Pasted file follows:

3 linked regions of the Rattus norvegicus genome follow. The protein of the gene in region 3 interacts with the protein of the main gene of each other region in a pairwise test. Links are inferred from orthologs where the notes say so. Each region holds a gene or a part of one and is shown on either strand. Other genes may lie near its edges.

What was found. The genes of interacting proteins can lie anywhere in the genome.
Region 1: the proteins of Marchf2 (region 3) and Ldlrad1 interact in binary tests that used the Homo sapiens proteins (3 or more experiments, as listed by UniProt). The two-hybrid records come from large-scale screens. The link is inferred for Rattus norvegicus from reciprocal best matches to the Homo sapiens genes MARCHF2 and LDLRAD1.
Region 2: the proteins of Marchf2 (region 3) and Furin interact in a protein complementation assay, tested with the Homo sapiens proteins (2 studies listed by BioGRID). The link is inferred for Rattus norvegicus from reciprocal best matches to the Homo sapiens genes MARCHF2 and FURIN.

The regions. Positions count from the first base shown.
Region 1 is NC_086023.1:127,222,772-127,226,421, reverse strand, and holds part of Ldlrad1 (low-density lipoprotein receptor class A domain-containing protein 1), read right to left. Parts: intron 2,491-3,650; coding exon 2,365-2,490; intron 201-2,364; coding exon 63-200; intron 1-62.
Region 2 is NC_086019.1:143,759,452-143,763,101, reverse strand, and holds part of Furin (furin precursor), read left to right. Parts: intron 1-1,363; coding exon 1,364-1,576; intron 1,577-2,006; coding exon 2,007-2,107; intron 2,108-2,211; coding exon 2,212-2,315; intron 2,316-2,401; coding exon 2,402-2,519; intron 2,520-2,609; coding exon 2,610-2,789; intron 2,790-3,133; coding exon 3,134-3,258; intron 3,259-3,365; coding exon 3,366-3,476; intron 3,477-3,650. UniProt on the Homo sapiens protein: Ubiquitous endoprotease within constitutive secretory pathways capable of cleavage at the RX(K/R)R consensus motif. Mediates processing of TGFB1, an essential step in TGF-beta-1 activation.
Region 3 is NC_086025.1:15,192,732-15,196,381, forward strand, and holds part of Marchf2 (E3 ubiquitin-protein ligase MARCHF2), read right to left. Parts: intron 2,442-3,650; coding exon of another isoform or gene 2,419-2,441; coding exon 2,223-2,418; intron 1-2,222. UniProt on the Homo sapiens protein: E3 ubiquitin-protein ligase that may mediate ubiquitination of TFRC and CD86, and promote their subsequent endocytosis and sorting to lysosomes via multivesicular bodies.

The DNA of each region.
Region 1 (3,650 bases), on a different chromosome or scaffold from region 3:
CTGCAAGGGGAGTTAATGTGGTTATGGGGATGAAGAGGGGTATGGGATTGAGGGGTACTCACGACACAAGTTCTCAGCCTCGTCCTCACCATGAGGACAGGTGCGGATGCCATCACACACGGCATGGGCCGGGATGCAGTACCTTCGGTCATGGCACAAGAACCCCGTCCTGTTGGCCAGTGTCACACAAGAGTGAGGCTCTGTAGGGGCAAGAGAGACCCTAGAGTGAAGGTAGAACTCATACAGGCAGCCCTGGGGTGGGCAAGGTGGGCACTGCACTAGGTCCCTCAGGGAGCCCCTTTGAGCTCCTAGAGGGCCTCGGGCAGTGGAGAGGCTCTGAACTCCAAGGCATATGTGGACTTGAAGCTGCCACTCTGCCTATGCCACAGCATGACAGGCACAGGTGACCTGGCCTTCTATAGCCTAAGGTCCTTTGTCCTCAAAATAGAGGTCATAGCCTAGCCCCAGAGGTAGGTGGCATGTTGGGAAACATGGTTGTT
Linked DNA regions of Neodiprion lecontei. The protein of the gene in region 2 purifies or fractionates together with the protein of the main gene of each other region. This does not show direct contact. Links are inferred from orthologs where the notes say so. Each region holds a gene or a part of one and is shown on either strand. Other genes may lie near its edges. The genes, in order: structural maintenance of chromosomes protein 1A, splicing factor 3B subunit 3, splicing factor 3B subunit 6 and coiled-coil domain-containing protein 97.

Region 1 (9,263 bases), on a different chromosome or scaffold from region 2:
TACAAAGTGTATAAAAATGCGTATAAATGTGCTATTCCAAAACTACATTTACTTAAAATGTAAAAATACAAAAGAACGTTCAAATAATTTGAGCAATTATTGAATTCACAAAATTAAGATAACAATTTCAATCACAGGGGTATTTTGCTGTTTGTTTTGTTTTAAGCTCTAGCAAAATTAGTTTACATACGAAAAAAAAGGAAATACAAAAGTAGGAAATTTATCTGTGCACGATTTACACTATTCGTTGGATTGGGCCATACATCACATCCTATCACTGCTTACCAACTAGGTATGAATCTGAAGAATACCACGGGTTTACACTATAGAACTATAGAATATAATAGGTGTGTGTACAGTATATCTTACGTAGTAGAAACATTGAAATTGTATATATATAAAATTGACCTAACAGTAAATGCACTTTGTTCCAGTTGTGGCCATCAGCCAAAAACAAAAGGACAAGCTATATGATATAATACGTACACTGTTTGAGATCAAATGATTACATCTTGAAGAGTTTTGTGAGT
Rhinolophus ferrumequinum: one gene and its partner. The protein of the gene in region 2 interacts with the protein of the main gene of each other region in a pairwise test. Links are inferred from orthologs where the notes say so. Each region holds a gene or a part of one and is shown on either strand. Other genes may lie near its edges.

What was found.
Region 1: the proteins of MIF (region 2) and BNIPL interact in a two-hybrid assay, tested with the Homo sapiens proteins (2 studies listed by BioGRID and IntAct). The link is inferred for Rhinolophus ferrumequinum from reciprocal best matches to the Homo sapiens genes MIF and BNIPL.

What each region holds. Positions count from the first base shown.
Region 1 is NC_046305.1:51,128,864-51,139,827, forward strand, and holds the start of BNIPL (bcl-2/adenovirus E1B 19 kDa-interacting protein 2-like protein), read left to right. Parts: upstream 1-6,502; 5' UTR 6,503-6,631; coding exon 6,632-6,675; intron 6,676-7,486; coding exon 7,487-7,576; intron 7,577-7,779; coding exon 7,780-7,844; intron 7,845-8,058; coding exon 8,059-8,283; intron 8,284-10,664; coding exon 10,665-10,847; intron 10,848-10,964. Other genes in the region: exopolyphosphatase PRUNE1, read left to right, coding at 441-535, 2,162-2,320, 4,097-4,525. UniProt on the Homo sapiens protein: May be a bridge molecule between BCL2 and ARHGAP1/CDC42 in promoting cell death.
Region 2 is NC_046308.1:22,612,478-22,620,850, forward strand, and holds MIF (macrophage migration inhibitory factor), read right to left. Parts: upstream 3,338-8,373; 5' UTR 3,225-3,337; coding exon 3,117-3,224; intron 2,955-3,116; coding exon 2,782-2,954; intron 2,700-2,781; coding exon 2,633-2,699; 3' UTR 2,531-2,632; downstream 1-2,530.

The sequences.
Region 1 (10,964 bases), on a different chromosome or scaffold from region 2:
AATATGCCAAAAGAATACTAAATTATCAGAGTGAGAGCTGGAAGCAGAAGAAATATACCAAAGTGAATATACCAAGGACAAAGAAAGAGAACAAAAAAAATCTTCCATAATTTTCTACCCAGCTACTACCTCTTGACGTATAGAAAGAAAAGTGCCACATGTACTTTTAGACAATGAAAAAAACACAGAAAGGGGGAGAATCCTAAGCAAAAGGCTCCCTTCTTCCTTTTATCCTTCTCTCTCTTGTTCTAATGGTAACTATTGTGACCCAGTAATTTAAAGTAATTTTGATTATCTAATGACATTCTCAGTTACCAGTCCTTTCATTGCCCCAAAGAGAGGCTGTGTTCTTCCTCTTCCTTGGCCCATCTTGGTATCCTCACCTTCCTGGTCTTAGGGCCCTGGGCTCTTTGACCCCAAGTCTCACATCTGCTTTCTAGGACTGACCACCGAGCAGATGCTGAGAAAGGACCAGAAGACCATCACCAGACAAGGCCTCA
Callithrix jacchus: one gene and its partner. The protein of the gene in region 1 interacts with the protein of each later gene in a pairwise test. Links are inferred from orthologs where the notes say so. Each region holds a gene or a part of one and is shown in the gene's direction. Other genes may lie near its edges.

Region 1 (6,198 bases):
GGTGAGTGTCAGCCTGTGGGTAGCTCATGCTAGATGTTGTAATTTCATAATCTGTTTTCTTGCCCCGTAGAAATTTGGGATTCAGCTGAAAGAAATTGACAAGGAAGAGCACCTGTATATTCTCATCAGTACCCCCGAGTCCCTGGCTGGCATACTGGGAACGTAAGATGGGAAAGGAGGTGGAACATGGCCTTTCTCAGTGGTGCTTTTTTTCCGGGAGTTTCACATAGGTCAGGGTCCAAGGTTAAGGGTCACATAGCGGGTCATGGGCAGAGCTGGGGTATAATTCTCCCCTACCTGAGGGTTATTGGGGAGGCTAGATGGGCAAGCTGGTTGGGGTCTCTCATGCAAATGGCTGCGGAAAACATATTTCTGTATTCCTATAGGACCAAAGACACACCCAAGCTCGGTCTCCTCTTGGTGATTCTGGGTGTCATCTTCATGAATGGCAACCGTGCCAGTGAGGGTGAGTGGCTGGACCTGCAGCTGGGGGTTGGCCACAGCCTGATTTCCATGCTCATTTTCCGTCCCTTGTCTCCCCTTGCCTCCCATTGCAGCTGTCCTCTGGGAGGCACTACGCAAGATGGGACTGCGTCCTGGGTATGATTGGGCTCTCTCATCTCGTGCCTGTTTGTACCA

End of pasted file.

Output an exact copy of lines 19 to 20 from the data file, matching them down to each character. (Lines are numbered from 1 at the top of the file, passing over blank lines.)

Region 1 is NC_046305.1:51,128,864-51,139,827, forward strand, and holds the start of BNIPL (bcl-2/adenovirus E1B 19 kDa-interacting protein 2-like protein), read left to right. Parts: upstream 1-6,502; 5' UTR 6,503-6,631; coding exon 6,632-6,675; intron 6,676-7,486; coding exon 7,487-7,576; intron 7,577-7,779; coding exon 7,780-7,844; intron 7,845-8,058; coding exon 8,059-8,283; intron 8,284-10,664; coding exon 10,665-10,847; intron 10,848-10,964. Other genes in the region: exopolyphosphatase PRUNE1, read left to right, coding at 441-535, 2,162-2,320, 4,097-4,525. UniProt on the Homo sapiens protein: May be a bridge molecule between BCL2 and ARHGAP1/CDC42 in promoting cell death.
Region 2 is NC_046308.1:22,612,478-22,620,850, forward strand, and holds MIF (macrophage migration inhibitory factor), read right to left. Parts: upstream 3,338-8,373; 5' UTR 3,225-3,337; coding exon 3,117-3,224; intron 2,955-3,116; coding exon 2,782-2,954; intron 2,700-2,781; coding exon 2,633-2,699; 3' UTR 2,531-2,632; downstream 1-2,530.